Zut alors! Lovestruck couples are still "locked" to Paris despite officials best efforts
Ah l’amour. Where once the famous Pont des Arts bridge in Paris groaned under the weight of 45 tonnes of “love” padlocks, officials have just introduced additional anti-love lock mechanisms to prevent lovelorn couples from attaching their padlocks to the famous bridge.
This comes almost a year after they first removed hundreds of thousands of ‘love locks,’ and put clear Plexiglas panels in place, explaining that the locks had left the bridge in a state of disrepair and the weight of the padlocks also represented a safety issue. See story here.
However, people were still hanging locks on the mechanisms designed to allow the panels to be opened, so additional measures had to be taken to solve that problem. Officials sent workers out in the past week to attach new "love-proof" mechanisms over each of the joints, to further strengthen the “no padlocks” policy. The Facebook group No Love Locks approved of this move and voiced their support for the new modifications to the historic bridge in central Paris.
Image: No Love Locks Facebook/Michel Gauret
Paris is known as the “city of love” for good reason, as it offers romantic walks along the Seine, stunning architecture, al fresco dining along the streets, and, of course, the Eiffel Tower twinkling at night. The romantic ambience is enhanced for visitors hearing French, the true language of love, being spoken all around them, and it became tradition for many years for tourists and natives alike to to symbolise their undying devotion by attaching a padlock with their names etched onto it to the bridge.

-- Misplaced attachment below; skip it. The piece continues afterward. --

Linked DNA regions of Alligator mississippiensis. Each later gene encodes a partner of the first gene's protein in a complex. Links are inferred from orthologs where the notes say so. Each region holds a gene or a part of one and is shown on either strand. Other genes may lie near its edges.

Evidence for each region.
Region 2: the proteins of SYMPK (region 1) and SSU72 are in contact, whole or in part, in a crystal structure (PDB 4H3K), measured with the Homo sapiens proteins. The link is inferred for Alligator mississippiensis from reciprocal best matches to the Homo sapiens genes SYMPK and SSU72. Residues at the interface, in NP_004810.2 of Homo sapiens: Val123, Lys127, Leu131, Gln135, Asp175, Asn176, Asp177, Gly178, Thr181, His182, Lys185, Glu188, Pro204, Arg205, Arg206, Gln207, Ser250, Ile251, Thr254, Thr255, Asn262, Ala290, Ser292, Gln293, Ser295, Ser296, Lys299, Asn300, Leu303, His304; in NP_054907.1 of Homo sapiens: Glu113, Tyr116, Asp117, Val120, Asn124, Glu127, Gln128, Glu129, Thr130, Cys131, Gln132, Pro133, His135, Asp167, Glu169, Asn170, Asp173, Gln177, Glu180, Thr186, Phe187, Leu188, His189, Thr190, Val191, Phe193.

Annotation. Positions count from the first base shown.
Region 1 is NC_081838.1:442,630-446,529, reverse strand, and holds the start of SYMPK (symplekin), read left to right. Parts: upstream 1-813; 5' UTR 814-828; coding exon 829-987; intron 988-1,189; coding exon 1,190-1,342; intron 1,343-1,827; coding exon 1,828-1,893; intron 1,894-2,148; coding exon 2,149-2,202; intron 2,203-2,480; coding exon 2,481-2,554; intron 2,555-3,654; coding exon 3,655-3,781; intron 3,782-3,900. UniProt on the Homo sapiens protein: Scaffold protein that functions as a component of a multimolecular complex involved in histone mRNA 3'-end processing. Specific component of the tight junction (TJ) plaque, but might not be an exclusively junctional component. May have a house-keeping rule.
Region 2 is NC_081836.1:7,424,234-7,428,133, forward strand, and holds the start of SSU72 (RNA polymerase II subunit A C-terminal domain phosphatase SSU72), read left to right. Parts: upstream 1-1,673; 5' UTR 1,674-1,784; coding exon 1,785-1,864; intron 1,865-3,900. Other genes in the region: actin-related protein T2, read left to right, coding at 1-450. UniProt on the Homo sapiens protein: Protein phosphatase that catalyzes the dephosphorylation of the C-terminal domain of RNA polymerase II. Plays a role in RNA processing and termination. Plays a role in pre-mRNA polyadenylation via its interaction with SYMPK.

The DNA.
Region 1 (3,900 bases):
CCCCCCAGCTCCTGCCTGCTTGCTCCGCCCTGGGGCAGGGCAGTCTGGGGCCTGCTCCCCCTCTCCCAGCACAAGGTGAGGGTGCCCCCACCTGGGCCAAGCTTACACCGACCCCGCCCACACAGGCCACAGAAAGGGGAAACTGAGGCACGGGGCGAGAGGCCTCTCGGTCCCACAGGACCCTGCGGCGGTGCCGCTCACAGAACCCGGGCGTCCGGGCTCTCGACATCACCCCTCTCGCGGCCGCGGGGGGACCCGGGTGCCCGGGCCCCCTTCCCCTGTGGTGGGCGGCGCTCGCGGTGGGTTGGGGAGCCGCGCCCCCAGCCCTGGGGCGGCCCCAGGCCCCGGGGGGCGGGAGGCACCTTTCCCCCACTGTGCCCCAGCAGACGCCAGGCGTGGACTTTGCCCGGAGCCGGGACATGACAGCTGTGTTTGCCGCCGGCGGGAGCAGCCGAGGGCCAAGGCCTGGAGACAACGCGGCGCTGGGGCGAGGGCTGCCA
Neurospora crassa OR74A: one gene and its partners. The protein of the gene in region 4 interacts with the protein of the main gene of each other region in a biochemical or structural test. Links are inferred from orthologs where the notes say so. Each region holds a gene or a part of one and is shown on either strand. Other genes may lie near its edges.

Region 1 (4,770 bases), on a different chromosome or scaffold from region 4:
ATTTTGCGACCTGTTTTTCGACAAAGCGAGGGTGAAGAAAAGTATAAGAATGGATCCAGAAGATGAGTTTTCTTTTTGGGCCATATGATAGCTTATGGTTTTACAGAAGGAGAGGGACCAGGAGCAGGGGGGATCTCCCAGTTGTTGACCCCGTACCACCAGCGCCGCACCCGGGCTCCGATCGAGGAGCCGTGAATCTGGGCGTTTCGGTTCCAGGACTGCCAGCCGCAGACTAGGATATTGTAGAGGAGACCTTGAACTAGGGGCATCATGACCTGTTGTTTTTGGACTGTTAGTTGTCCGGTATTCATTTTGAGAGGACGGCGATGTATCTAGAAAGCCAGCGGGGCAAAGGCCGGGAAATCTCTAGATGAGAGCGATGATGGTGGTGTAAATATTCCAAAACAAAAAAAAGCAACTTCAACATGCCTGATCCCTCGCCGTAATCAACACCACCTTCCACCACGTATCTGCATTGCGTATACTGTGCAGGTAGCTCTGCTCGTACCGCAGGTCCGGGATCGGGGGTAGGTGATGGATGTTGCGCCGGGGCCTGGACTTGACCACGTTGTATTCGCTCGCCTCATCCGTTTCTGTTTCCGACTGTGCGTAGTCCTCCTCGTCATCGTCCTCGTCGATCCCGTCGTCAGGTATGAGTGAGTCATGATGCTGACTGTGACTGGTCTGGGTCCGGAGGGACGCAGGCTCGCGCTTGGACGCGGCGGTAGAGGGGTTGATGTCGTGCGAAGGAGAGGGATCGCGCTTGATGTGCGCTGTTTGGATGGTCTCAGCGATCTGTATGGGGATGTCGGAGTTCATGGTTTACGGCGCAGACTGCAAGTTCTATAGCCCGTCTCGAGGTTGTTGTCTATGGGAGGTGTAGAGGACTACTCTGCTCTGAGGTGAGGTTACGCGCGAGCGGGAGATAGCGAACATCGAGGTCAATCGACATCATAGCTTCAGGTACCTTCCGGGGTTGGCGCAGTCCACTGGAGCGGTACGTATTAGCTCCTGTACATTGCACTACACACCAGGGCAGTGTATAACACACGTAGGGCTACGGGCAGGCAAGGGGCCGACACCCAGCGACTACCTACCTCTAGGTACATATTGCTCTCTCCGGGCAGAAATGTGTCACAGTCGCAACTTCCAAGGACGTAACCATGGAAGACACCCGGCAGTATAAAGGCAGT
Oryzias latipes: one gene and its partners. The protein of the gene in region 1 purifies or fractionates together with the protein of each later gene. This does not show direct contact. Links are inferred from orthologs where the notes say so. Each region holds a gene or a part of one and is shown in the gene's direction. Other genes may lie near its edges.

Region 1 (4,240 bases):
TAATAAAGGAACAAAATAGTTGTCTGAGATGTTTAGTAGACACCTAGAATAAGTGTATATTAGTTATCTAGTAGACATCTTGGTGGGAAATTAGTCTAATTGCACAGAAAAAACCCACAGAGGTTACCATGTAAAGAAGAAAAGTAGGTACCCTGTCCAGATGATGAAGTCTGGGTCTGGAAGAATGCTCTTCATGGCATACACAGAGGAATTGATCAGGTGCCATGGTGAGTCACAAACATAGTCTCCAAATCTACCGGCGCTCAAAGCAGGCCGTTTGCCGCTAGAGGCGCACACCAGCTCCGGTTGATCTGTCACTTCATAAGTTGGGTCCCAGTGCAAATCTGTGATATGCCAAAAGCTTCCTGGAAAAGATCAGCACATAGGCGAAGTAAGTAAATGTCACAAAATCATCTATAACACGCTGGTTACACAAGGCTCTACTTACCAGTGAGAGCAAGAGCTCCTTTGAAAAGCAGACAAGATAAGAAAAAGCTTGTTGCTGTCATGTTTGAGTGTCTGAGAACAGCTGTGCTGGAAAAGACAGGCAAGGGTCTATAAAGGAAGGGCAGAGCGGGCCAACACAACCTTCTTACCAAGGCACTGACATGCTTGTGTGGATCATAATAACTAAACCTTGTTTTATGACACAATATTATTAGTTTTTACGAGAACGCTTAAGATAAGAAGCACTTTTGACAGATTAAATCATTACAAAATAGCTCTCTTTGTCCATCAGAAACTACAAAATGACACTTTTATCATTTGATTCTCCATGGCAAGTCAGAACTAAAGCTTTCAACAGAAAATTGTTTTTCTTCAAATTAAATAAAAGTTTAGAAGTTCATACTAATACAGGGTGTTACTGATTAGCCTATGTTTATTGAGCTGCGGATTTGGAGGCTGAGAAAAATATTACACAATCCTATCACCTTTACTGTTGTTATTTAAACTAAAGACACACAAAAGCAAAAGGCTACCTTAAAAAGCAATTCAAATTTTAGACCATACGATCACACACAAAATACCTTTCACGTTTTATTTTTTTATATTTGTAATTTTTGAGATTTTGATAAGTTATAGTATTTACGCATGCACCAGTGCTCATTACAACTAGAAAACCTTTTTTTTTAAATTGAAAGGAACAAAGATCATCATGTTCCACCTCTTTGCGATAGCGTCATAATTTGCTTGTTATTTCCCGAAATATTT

Built in 1802, Pont des Arts was the first metal bridge in Paris and padlocks began appearing on it in 2008. Romantic duos were regularly spotted securing their padlocks to available spots on the bridge’s wire-mesh parapet, and throwing the key into the Seine below, as according to the tradition, as long as the lock remained fastened, their love would last.
Image by Claude Attard / CC BY 2.0
However, the more practical-of-heart Parisian town hall officials claimed that the metal railings were sagging under the weight of the locks, so they decided to remove them and cover the railings with sheets of clear Plexiglas last year. What this means for the fate of those relationships "locked" to the bridge, nobody knows!
Whether loved-up couples can be deterred from expressing their devotion is another matter altogether, as love locks have begun springing up all over Paris, on lamp-posts, railings, monuments, and even, on the Eiffel Tower itself.